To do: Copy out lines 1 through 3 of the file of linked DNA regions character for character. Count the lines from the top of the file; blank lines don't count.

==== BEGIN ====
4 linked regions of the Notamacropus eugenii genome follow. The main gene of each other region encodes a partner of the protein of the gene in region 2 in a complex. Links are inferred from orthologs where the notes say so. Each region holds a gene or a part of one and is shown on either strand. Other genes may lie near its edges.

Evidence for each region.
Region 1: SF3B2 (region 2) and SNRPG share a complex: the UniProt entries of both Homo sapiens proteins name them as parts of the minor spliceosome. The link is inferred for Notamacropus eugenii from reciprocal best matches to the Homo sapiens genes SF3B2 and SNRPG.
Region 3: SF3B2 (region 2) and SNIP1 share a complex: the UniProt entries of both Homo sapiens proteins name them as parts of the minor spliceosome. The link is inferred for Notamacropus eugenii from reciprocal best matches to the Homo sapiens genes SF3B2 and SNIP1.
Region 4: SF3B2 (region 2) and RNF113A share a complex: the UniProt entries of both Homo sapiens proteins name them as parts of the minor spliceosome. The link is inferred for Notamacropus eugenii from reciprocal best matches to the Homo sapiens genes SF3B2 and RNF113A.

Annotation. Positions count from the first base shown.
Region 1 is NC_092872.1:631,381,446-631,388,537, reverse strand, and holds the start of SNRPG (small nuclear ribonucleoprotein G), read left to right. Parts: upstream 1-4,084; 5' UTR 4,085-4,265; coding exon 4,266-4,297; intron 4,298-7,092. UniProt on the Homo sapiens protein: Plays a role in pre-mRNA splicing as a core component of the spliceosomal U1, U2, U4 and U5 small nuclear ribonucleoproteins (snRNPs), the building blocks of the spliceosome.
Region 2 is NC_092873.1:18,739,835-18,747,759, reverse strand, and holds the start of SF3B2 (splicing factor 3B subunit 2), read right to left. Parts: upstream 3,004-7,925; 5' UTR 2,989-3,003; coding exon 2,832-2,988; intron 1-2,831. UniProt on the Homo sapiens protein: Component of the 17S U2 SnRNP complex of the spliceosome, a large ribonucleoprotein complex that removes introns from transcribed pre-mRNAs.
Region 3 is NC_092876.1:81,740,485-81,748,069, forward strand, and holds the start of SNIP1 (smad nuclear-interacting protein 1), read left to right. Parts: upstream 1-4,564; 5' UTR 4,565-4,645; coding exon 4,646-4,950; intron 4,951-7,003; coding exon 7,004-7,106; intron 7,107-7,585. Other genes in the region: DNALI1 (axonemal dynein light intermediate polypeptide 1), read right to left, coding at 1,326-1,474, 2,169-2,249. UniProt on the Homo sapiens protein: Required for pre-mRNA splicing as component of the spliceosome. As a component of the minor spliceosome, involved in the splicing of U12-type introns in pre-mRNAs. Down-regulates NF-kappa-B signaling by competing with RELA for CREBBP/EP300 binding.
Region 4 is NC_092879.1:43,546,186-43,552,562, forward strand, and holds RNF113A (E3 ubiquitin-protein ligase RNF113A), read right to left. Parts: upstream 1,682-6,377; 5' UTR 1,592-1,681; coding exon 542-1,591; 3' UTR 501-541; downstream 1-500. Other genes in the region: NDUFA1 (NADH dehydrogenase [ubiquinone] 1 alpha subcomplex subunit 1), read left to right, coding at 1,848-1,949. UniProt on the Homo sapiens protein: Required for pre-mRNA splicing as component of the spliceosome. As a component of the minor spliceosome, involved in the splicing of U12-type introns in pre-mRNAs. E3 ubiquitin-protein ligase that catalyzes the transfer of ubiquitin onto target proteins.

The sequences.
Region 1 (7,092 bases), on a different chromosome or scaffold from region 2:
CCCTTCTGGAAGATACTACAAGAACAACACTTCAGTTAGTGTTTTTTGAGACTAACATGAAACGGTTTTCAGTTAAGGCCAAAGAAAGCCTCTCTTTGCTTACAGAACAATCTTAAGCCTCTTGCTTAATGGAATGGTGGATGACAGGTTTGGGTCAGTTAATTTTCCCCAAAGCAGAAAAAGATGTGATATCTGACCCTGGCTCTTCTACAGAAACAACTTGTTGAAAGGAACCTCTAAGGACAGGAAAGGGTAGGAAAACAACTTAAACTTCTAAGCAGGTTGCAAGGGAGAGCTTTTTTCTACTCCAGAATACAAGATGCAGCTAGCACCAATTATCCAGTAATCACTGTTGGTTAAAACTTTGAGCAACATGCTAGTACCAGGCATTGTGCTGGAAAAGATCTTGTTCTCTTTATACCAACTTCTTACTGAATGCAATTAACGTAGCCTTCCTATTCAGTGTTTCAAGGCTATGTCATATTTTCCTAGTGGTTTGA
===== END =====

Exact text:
4 linked regions of the Notamacropus eugenii genome follow. The main gene of each other region encodes a partner of the protein of the gene in region 2 in a complex. Links are inferred from orthologs where the notes say so. Each region holds a gene or a part of one and is shown on either strand. Other genes may lie near its edges.

Evidence for each region.
Region 1: SF3B2 (region 2) and SNRPG share a complex: the UniProt entries of both Homo sapiens proteins name them as parts of the minor spliceosome. The link is inferred for Notamacropus eugenii from reciprocal best matches to the Homo sapiens genes SF3B2 and SNRPG.